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Thursday, 29 August, 2002, 18:00 GMT 19:00 UK
Rats give clue to male sex problems
Could the discovery herald new treatments?
Rats could hold the key to new treatments for men with sexual problems, scientists believe.

Researchers in the United States said they have identified nerves in the spinal cords of rats which trigger ejaculations.

They believe the findings may also apply to humans, prompting hopes of improved treatment for men who suffer from premature ejaculation and other sexual disorders.


The practical implications include the possible development of additional treatments for premature ejaculation

William Truitt, University of Cincinnati
William Truitt and colleagues at the University of Cincinnati in Ohio identified a group of nerve cells in the male rat's spinal cord that relay ejaculation signals from the reproductive organs to the brain.

Lab tests

They then deactivated a small group of neurons in the spinal cords of male rats which were then placed in a cage with a "sexually receptive" female.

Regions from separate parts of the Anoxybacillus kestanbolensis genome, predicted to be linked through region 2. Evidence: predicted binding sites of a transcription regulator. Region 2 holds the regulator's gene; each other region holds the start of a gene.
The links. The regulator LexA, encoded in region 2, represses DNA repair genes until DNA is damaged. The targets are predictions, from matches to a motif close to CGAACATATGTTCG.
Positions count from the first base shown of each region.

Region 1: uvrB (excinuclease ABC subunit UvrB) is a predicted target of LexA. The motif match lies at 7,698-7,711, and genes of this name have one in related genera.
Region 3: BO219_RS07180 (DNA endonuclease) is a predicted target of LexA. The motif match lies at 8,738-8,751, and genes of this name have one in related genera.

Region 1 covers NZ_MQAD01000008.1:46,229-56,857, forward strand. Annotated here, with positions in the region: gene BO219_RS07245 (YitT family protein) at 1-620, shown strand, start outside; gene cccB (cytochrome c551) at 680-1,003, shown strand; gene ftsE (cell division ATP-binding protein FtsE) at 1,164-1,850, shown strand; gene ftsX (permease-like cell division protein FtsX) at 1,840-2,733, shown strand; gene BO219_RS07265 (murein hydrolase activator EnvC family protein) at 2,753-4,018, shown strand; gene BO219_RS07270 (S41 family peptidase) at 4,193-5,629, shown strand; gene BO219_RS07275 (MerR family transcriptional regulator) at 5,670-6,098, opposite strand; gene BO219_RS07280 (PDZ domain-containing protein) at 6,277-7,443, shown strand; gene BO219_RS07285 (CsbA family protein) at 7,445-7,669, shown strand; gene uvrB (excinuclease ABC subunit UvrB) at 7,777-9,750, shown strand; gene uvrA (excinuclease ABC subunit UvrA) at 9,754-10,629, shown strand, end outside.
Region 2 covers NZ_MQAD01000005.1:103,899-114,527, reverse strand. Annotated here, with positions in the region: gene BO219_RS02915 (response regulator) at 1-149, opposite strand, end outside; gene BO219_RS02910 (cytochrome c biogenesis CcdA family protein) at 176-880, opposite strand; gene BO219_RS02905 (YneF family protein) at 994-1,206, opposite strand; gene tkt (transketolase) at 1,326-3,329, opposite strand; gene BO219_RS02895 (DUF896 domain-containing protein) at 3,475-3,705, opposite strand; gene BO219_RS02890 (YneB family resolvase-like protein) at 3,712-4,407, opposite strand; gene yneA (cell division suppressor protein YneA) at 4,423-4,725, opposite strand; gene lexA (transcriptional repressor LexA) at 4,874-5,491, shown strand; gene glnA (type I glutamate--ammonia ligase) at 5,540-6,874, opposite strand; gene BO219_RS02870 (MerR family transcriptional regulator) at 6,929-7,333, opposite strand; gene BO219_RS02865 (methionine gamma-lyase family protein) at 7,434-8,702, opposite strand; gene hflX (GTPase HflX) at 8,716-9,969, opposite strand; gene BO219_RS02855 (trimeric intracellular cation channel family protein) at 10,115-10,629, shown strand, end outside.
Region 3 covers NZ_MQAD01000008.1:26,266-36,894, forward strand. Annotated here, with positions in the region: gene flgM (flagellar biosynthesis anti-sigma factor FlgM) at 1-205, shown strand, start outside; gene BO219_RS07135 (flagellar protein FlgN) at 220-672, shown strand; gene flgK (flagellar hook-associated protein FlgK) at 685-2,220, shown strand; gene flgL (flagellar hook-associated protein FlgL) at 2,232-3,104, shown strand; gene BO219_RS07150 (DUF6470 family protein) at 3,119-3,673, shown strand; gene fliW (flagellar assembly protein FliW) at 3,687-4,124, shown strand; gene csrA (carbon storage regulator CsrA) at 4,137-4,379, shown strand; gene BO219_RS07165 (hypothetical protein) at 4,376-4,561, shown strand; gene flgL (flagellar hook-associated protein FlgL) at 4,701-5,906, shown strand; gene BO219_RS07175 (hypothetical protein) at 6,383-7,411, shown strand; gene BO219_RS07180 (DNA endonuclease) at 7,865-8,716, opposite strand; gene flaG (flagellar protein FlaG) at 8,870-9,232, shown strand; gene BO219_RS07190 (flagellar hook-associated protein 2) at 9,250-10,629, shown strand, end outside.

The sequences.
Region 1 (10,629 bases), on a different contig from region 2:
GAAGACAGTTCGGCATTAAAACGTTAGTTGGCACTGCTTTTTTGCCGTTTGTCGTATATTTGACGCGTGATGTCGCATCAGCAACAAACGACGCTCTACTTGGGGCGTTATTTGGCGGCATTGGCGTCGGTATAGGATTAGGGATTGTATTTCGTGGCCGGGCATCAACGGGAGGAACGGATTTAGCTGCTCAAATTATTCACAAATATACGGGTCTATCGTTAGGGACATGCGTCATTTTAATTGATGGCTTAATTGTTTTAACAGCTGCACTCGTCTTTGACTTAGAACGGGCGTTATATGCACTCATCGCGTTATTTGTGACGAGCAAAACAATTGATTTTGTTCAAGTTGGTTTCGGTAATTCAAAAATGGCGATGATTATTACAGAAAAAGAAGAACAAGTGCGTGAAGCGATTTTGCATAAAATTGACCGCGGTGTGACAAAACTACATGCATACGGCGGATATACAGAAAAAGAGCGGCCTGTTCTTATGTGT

The male rats appeared to mate with the female, but later examination of the female showed they had not ejaculated.

All other aspects of their mating behaviour remained unchanged.

The researchers said the findings suggested that the spinal neurons regulate the onset and completion of ejaculation.

Writing in the journal Science, they said the discovery could lead to new treatments for men who suffer premature ejaculation.

Similarly, they said it could also help paralysed men who have problems ejaculating.

"Detailed understanding of a spinal ejaculation generator will significantly benefit treatment of sexual dysfunction, in particular related to ejaculation," they said.

"The practical implications include the possible development of additional treatments for premature ejaculation and ejaculatory function in paraplegic men."

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05 Jan 00 | Health
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